I find it very fitting that not only am I completely revamping our business and attempting to “start anew” but in January, as music therapists and those around us, we are celebrating Advocacy! This is a joint project between the American Music Therapy Association (AMTA) and Certification Board for Music Therapists (CBMT). The goal is to spread the word about music therapy advocacy and government relations through the social media airwaves.
Why is it so fitting that my private practice make over is happening at the same time????
Well let me tell you! I am talking to every individual I come across as I spread the word about not only my new expansion, but the joys and benefits of why music therapy is beneficial throughout my community! I get to sit down and write letters (my goal is 100) to people throughout my community in order to tell them all about music therapy! I made the letter writing campaign a goal even before Christmas!
As I go out and do all of this advocacy and positive marketing, I have to think about each of the individuals that I am talking with. While my definition of music therapy is nice and informative, it may not always be the definition that will ring with the person with whom I am speaking.
This afternoon, I had a meeting with a wonderful lady at our local parks and rec department (I first met with her and began talking music while in my PJ’s and she invited me back for a second meeting. I guess she really liked me!) about beginning Music Classes. When asked what I do, I couldn’t really sit and discuss the benefits of music with mind, body, spirit, because she works with children and for her key words are “Development” or “Autism” or even “Routine”. Putting these words into my definition and explanation made her say “It is amazing how Music Can do that!” and then proceeded to tell me about a class she attended with her nephew that had such a wonderful routine based on the music!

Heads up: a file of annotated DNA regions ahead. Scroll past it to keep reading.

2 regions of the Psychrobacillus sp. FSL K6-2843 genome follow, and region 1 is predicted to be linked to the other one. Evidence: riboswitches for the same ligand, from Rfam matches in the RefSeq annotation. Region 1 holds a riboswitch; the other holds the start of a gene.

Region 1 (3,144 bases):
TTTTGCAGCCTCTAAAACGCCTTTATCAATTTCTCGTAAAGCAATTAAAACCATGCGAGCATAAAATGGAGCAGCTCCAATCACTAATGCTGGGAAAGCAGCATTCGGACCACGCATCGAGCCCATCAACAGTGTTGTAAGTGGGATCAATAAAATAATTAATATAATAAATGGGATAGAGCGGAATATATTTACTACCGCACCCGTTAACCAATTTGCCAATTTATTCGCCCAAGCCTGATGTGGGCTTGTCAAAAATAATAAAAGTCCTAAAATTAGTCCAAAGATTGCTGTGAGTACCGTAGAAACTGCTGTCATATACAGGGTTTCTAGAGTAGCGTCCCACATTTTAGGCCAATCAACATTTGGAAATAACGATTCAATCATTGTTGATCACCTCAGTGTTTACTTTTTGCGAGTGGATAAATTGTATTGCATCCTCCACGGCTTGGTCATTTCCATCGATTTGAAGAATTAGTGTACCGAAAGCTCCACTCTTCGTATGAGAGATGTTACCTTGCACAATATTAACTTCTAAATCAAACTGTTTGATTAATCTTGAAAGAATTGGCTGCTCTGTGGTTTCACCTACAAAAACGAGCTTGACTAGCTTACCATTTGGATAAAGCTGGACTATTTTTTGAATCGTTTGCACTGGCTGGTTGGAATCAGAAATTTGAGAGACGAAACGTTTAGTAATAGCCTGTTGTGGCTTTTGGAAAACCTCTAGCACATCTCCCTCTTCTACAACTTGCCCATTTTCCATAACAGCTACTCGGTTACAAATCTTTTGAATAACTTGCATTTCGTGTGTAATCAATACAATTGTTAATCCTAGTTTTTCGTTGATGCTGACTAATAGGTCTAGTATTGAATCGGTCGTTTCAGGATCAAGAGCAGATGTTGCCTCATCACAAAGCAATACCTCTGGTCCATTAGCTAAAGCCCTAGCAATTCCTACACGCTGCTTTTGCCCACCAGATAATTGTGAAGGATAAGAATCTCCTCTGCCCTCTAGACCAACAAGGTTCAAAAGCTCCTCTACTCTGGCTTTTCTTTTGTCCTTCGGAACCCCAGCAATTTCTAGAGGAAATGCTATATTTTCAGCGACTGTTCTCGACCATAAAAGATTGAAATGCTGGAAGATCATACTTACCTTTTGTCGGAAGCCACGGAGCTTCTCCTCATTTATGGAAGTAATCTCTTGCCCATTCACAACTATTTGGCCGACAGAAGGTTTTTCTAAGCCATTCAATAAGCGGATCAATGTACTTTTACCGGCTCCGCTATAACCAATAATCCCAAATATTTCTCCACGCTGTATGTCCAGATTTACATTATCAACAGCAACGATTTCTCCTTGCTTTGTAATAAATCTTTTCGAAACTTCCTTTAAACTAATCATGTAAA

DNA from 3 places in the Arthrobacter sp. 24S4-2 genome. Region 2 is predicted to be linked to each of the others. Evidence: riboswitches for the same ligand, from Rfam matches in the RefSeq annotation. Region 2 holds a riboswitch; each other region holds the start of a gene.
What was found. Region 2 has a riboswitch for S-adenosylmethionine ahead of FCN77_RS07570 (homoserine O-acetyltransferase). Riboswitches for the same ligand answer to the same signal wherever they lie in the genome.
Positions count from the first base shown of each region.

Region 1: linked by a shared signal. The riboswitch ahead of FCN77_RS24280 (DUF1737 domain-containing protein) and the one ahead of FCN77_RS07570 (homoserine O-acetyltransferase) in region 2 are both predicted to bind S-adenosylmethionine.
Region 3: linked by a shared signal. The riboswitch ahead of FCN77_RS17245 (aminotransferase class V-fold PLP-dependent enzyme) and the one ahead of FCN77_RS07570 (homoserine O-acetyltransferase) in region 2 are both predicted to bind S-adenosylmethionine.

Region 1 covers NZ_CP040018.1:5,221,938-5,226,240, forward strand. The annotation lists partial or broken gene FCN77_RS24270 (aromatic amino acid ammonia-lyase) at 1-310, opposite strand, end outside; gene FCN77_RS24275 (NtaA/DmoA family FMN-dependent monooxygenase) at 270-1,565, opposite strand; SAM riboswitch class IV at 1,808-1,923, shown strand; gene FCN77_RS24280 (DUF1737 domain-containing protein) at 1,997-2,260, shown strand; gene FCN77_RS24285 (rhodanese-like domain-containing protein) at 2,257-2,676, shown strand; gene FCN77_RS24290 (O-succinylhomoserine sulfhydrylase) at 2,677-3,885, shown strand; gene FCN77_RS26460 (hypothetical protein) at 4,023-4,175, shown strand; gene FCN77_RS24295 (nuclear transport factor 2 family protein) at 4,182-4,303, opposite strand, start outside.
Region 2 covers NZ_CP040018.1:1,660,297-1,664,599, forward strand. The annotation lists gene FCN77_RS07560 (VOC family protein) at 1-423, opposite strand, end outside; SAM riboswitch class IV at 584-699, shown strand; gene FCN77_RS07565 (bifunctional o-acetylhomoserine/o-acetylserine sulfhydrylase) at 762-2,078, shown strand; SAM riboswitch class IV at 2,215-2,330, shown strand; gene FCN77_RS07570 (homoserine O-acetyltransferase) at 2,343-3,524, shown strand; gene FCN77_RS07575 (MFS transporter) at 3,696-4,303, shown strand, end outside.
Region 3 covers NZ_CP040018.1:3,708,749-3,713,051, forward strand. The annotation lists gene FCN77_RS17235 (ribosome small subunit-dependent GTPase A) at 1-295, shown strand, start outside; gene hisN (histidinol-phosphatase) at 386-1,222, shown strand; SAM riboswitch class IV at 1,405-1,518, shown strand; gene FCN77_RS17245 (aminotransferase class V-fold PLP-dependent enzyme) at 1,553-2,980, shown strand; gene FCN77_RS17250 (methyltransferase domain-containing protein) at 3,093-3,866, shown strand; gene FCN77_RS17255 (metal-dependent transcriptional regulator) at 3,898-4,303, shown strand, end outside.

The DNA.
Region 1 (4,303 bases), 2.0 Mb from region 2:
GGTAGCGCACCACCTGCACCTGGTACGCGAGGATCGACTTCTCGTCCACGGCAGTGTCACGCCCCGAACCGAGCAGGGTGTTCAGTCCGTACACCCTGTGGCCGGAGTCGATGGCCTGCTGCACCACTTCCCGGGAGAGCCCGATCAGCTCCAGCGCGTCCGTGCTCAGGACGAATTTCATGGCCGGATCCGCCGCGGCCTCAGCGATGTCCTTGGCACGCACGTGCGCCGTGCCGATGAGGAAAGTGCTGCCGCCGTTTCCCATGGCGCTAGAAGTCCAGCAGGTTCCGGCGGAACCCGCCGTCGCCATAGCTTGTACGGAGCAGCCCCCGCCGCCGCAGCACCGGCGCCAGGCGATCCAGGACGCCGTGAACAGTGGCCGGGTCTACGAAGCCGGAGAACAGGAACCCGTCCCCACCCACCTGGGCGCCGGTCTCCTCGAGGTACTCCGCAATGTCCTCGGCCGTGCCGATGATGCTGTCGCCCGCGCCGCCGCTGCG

When talking to the Internet Hosting guy on the phone, those words didn’t apply. He was more interested in the soothing aspects of music and how it may affect emotions and feelings. For him my key words were “calming effects” and strangely enough describing the “iso principle”, which he totally understood.
Each person we connect with offers us just one more chance to advocate for our profession and one more way to spread the word that “LOOK, Music DOES help and here is WHY!” It also gives us ideas for new and exciting words to use while discussing our profession and what it means to us! Think about all of the different KEY words can come up with to describe what we do!
I should probably get back to writing my letters now!
Here are some more blogs that discuss their thoughts on Music Therapy Advocacy, and what they are doing this month (and every month after!):
- Beyond the Music (blogger: Michelle Strutzel)
- Developmental Community Music (blogger: Kalani)
- Eclectic Guitar (blogger: Sara Sendlbeck)
- Key Changes Music Therapy (blogger: Natalie Mullis)
- Listen & Learn Music (blogger: Rachel Rambach)
- Mindful Music Therapist (blogger: Roia Rafieyan)
- More with Music (blogger: Amanda Ellis)
- Mundana Music Therapy (bloggers: Megan Resig and Kimberly Thompson)
- Music For Special Kids (blogger: Pamela Ott)
- Music Sparks (blogger: JoAnn Jordan)
- Music Therapy Drumming (bloggers: Bill Matney and Mike Marcionetti)
- Music Therapy Maven (blogger: Kimberly Sena Moore)
- Music Therapy Research Blog podcast (co-hosts: Blythe LaGasee and Andrew Knight)
- Music Therapy Round Table podcast (co-hosts: Michelle Erfurt, Rachel Rambach, Kimberly Sena Moore)
- Music Therapy Source (blogger: Matt Logan)
- Music Therapy Tween (blogger: Michelle Erfurt)
- Revolution Rhythm (blogger: Jason Armstrong Baker)
- Rhythm For Good (blogger: Kat Fulton)
- Rhythmic Mind (blogger: Stephanie Kuester)
- The Music Therapy Show with Janice Harris (host: Janice Harris)